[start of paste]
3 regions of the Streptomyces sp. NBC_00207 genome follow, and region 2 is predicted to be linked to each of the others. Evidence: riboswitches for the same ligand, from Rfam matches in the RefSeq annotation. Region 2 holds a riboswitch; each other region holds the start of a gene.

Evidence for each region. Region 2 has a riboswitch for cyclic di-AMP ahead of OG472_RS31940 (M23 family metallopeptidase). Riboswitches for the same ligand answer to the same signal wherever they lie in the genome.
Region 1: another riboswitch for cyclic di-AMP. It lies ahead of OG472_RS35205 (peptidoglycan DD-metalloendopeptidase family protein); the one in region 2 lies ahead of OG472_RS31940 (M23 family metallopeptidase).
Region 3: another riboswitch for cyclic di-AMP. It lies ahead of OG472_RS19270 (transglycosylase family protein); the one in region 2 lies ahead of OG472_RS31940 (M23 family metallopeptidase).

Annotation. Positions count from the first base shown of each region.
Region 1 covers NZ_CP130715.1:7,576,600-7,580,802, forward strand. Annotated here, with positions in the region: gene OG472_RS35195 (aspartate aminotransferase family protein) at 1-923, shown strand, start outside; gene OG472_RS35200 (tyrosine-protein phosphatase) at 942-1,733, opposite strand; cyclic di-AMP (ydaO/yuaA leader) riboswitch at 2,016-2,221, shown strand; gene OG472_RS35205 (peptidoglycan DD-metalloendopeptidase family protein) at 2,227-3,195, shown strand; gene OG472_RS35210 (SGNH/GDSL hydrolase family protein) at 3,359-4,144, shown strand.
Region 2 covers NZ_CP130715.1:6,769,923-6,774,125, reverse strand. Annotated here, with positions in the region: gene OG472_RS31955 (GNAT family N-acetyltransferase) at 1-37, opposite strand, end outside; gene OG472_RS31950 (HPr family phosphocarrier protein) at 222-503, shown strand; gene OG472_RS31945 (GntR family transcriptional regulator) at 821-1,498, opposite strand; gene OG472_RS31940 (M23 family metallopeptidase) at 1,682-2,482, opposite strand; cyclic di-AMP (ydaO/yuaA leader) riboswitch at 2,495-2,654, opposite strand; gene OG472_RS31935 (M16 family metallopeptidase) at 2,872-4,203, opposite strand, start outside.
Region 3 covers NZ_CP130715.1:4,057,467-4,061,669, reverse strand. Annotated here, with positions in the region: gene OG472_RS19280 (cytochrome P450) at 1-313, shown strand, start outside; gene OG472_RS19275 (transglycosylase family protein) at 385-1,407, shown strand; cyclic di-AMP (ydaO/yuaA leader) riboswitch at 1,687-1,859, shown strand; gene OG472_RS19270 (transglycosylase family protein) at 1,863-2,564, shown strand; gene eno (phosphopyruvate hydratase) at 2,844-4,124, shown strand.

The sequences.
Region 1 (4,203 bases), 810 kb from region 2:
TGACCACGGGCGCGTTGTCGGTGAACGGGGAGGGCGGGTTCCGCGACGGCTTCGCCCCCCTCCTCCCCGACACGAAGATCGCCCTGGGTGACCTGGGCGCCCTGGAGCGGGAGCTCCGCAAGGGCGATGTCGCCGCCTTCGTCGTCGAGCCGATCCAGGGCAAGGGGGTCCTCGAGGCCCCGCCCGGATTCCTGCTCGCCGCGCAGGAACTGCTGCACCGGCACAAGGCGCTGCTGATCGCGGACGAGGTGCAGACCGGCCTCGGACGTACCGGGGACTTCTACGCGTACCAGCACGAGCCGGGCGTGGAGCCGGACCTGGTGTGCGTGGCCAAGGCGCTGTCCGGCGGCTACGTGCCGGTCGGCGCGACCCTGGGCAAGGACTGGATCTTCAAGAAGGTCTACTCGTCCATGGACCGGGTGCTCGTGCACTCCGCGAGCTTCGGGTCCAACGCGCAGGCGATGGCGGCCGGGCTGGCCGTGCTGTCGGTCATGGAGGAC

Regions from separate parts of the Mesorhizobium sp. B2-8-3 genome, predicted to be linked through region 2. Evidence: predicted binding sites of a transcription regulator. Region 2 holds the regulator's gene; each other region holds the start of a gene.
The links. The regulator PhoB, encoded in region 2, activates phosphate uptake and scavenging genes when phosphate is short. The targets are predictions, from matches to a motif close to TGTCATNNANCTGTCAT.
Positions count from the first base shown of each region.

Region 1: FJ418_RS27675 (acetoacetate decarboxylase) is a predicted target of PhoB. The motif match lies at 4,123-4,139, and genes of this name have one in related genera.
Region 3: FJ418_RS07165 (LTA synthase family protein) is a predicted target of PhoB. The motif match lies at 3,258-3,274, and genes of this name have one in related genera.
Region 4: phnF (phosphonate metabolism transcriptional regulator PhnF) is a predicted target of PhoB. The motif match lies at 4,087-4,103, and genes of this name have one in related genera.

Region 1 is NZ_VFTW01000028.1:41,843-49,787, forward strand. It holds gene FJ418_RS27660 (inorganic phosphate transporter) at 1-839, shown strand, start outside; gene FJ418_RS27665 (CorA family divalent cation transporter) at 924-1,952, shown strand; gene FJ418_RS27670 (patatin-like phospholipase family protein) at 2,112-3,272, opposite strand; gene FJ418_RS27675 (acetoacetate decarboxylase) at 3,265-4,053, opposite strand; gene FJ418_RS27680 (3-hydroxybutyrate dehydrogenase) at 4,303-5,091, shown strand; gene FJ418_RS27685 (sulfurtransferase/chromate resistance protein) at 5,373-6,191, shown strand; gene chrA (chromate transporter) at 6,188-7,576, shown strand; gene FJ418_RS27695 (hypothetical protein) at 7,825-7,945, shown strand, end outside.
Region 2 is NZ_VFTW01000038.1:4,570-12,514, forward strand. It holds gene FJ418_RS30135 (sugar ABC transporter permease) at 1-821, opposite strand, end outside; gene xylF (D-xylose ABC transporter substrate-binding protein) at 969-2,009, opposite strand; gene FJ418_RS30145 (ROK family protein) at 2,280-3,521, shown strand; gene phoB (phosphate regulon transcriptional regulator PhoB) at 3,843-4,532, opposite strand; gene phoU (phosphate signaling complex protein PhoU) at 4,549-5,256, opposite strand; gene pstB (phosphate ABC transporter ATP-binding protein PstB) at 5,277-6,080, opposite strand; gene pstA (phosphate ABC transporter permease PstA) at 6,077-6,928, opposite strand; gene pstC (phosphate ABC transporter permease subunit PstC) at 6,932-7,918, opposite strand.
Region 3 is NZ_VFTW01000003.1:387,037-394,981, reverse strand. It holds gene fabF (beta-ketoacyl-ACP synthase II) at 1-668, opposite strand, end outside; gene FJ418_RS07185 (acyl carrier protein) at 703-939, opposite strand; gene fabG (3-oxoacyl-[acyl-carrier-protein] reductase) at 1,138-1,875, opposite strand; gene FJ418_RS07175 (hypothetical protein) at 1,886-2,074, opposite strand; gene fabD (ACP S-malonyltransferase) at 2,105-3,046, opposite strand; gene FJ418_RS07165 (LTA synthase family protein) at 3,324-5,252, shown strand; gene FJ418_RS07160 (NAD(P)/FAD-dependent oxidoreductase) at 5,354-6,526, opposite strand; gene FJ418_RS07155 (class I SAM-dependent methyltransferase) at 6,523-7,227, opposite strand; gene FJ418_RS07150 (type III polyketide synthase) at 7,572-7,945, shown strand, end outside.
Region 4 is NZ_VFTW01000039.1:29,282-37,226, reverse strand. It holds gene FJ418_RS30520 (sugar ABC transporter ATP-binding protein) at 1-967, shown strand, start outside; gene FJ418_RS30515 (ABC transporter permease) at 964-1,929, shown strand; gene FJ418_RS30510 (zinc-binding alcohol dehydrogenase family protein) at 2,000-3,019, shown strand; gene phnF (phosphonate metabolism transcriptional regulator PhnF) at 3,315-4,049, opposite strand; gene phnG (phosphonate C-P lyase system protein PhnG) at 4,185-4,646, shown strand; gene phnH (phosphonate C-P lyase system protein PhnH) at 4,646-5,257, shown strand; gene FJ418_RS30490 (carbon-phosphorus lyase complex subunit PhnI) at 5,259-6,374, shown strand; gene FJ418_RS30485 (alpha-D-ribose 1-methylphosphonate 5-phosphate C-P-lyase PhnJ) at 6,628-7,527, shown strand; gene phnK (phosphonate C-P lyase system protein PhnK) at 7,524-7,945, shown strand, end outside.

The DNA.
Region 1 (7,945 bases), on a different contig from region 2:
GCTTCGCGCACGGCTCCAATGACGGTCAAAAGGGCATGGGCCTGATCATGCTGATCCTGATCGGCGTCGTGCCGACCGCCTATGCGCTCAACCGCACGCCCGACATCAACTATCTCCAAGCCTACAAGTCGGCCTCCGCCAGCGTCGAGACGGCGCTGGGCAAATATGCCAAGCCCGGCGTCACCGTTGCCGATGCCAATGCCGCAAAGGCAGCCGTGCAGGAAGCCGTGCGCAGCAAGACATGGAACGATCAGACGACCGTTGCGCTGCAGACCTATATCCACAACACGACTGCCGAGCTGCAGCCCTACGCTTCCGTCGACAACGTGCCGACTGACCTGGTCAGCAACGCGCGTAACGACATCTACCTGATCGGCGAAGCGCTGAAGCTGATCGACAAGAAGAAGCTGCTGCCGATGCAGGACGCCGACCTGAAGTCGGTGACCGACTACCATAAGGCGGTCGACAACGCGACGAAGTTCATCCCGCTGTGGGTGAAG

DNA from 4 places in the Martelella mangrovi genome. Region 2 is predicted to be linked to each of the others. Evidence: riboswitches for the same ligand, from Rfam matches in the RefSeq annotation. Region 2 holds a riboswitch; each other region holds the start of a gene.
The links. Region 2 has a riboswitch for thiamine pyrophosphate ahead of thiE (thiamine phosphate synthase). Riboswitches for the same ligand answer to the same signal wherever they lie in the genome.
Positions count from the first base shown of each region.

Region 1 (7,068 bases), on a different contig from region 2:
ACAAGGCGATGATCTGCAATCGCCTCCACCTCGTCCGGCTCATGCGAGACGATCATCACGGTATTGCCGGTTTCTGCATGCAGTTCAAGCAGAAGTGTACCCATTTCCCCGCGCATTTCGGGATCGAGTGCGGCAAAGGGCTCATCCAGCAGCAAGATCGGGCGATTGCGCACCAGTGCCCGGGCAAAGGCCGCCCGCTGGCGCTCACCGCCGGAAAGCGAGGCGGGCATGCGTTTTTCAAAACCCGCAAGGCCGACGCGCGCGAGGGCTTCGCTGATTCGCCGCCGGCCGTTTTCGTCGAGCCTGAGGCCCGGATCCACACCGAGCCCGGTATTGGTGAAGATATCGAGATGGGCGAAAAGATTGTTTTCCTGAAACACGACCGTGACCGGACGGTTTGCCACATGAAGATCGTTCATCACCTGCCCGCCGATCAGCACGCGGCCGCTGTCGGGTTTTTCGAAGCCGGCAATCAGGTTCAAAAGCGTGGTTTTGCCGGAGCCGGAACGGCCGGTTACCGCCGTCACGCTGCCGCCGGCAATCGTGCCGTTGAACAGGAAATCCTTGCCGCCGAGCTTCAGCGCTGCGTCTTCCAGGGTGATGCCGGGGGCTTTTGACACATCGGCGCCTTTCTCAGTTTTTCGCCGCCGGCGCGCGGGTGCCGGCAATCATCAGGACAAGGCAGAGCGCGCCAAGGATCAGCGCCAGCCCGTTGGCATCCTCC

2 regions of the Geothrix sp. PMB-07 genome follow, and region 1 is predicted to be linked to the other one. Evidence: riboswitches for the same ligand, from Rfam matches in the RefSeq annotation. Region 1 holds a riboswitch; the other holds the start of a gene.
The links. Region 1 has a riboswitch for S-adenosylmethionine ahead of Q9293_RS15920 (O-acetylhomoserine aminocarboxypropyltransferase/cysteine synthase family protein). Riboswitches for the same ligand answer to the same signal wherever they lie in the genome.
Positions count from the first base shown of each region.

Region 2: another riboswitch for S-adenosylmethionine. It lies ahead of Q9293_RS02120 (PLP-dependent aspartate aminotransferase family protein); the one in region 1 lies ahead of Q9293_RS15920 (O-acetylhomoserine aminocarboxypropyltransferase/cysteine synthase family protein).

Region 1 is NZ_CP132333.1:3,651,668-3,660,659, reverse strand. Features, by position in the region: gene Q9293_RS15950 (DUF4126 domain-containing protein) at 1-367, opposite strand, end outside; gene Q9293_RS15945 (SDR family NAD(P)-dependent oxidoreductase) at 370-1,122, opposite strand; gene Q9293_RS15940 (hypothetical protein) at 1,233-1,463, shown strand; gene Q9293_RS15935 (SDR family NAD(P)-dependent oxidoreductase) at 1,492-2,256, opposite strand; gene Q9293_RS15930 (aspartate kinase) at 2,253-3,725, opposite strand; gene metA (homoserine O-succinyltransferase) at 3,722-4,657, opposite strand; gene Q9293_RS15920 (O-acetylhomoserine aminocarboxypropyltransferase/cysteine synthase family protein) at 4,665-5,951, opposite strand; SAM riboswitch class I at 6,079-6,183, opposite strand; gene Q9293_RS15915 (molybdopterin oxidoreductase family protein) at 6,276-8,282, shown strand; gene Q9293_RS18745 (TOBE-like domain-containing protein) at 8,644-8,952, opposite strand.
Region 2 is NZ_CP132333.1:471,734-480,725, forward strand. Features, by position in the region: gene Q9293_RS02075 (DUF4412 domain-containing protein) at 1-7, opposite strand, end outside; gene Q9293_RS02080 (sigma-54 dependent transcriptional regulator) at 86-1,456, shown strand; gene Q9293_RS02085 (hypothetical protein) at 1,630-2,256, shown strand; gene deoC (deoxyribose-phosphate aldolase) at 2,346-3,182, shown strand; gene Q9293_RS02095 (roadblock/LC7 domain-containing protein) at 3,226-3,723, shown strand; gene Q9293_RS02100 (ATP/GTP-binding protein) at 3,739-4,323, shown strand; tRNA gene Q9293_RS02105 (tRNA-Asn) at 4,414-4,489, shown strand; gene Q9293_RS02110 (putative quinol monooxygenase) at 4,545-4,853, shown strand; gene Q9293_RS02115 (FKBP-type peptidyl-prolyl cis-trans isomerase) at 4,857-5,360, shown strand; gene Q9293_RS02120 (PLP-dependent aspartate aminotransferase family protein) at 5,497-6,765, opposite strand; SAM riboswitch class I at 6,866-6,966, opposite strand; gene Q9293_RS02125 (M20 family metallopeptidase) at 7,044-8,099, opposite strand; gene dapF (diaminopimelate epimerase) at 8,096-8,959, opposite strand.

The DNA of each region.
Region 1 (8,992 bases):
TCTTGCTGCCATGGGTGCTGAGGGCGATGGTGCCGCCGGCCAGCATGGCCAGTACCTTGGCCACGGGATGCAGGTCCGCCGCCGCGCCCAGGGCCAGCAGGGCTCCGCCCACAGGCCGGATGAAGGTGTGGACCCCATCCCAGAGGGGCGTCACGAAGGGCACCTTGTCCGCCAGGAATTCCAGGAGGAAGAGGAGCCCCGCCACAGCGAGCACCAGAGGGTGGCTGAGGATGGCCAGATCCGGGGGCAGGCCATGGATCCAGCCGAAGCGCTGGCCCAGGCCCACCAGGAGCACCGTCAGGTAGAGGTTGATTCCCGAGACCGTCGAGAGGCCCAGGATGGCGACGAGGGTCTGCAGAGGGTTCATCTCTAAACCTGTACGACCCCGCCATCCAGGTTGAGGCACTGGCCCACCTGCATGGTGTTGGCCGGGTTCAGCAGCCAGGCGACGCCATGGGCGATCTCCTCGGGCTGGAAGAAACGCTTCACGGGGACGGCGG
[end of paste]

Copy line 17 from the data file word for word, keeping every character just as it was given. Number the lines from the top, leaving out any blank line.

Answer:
Region 4: phnF (phosphonate metabolism transcriptional regulator PhnF) is a predicted target of PhoB. The motif match lies at 4,087-4,103, and genes of this name have one in related genera.